Most producers separate production between a normale and a reserva bottling.
Normale bottles are released 50 months after harvest, while riserva wines are released 62 months following harvest.
The Sangiovese grape is the only grape permitted in Brunello di Montalcino DOCG wines.
Brunello is now so popular in the US that about 30 percent of all the Brunello di Montalcino made is sold here, according to James Suckling.
In addition to superb wines, guests were treated to an elaborate dinner from chef Chiarello, who came out twice during dinner service to entertain and inform. He told about the excursion, which he and Massi took to Montalcino, where Massi grew up and where he earned his sommelier certification.
“Massi is like the mayor of Montalcino,” says chef Chiarello. “Everywhere we went, people came up to him to discuss their wine, their lives, their families.”
To complement the just-released 2010 Brunellos, chef Chiarello created a four-course-plus-dessert menu.
A Brunello-glazed, slow-cooked egg, served in a bruschetta basket, topped with shaved Pecorino cheese and black truffle.
Chef Chiarello married classic ribolita ingredients with a presentation twist, which he learned from Craig Stoll, chef/owner of Delfina, in San Francisco.
Wine wasn’t the only liquid celebrated at this vintage-release dinner; a 2014, just released, olive oil, was served with the delicious ribolita.
As Massi has deep connections in Montalcino, he knows the producer of this olive oil and urged him to export a small quantity to Yountville for the Brunello dinner. The oil, perfumed, green and luscious, would earn 97 points if olive oils were rated like wine.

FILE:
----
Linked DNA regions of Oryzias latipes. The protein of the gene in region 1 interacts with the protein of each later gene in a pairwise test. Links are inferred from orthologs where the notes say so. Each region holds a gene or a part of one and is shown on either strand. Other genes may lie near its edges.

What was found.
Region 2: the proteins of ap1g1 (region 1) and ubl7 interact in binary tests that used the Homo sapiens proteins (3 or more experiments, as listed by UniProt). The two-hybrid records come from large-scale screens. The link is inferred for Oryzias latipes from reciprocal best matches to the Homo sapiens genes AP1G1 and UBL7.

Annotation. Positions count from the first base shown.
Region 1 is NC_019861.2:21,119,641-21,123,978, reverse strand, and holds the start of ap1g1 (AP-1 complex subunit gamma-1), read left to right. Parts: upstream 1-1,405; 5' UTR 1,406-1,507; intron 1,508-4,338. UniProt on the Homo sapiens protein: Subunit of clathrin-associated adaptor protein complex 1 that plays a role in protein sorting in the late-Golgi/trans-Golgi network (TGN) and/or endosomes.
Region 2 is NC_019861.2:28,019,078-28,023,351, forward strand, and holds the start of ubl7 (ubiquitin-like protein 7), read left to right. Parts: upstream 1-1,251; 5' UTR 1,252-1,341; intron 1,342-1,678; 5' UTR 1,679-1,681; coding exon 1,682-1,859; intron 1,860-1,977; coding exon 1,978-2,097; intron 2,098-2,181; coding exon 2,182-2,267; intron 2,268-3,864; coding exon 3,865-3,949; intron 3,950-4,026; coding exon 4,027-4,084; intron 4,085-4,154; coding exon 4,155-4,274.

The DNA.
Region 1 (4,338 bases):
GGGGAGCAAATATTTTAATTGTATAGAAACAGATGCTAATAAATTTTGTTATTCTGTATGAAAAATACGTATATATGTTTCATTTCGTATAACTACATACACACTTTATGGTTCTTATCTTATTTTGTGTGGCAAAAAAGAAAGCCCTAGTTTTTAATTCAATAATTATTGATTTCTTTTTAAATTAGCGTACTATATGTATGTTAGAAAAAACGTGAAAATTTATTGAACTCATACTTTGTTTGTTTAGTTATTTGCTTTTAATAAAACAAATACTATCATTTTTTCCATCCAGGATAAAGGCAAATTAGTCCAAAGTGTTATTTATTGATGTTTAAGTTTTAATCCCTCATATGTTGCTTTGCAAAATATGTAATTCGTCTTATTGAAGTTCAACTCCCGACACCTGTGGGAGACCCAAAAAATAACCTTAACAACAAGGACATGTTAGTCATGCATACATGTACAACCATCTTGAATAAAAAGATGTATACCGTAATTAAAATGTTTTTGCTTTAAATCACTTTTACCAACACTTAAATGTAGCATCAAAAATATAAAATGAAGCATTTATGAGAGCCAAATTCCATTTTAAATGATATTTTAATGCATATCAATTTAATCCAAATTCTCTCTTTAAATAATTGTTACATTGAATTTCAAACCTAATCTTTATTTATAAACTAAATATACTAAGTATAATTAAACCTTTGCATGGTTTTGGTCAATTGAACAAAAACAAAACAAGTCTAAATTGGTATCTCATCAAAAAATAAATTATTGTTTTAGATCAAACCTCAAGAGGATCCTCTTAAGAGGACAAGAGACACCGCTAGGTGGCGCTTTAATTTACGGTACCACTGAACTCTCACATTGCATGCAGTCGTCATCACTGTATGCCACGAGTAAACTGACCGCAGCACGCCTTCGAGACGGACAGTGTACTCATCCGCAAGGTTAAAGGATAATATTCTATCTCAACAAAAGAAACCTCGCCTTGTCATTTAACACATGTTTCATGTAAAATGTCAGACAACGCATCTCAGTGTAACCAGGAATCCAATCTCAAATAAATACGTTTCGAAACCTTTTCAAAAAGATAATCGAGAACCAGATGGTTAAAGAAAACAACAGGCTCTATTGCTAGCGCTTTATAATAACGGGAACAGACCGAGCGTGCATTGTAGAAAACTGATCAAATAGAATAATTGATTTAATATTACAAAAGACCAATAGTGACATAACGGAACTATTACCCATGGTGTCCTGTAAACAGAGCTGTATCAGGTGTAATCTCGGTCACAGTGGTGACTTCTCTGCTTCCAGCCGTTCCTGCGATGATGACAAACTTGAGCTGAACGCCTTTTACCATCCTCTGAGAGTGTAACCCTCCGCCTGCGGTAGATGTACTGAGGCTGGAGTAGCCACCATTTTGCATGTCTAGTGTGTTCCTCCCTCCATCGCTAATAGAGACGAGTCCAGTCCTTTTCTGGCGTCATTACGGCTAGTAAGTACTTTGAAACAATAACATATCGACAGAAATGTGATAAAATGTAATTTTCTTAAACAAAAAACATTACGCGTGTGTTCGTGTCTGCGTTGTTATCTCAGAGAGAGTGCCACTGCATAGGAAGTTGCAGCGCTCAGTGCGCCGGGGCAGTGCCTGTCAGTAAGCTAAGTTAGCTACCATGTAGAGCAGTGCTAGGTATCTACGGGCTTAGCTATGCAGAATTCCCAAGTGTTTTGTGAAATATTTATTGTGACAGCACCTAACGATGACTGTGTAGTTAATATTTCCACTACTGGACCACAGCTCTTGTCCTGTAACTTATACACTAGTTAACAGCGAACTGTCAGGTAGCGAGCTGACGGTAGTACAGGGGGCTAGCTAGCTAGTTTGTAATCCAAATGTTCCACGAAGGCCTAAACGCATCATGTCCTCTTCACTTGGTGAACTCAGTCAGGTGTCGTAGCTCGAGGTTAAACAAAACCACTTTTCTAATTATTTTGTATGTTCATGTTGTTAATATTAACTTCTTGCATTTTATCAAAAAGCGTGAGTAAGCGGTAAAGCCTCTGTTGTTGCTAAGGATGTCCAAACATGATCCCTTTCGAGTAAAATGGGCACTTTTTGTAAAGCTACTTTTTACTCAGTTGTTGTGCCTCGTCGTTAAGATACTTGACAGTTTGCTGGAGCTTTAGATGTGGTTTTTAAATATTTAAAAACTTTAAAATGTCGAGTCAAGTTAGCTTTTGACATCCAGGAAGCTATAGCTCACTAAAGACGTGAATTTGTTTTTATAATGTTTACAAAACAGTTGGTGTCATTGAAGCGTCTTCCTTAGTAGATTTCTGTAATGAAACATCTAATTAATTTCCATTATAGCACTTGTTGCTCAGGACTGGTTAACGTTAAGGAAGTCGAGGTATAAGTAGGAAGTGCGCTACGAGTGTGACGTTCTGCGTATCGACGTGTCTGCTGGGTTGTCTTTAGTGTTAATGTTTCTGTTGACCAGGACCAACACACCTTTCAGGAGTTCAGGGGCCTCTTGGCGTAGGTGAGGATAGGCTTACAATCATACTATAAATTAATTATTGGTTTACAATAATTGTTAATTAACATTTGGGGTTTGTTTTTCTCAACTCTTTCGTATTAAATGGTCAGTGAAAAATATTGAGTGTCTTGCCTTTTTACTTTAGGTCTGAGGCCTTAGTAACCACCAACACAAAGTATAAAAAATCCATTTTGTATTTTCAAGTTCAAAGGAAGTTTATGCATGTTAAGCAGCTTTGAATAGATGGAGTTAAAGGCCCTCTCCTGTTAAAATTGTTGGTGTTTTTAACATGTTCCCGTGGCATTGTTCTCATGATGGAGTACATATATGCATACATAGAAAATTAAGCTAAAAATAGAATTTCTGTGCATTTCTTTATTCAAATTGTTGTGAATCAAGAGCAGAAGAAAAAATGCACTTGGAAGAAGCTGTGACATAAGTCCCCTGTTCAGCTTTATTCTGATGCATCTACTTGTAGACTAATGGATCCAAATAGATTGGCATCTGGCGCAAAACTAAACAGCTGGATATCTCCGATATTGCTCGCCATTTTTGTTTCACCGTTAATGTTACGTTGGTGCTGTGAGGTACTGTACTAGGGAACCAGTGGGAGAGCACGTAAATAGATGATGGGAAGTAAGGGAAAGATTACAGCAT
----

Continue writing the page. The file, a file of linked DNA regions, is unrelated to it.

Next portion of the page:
Sangiovese-braised pork sugo served with pappardelle. Served with two different 2010 Brunellos from producer Abbadia Ardenga.
Massi and the chef kibbitzed while showing guests how to properly carve a bistecca; they were as amusing and entertaining as Click and Clack, the Tappet brothers, on NPR’s applauded radio program, Car Talk – they were that engaging and yet informative. A great show, guys!
The steak was served with beans cooked in the oven “al fiasco,” in this glass vessel.
The beans were baked in glass flasks, or fiasci, in a wood-fired oven at 1200 F. The flasks were made specifically for chef Chiarello, who learned to prepare beans in this style on the trip he took with Massi to Montalcino.
Chiarello’s famous “Torta della nonna,” the lemony cake, which grandmothers traditionally serve in Tuscany, made with lemon custard, pine nuts and a Meyer lemon marmalade.
There is discussion at Bottega that the restaurant may consider hosting a series of special, regional Italian dinners like the Montalcino dinner last night.
If they do, you’d be well advised to sign up. Certainly Brunelloman will. Er, napaman will.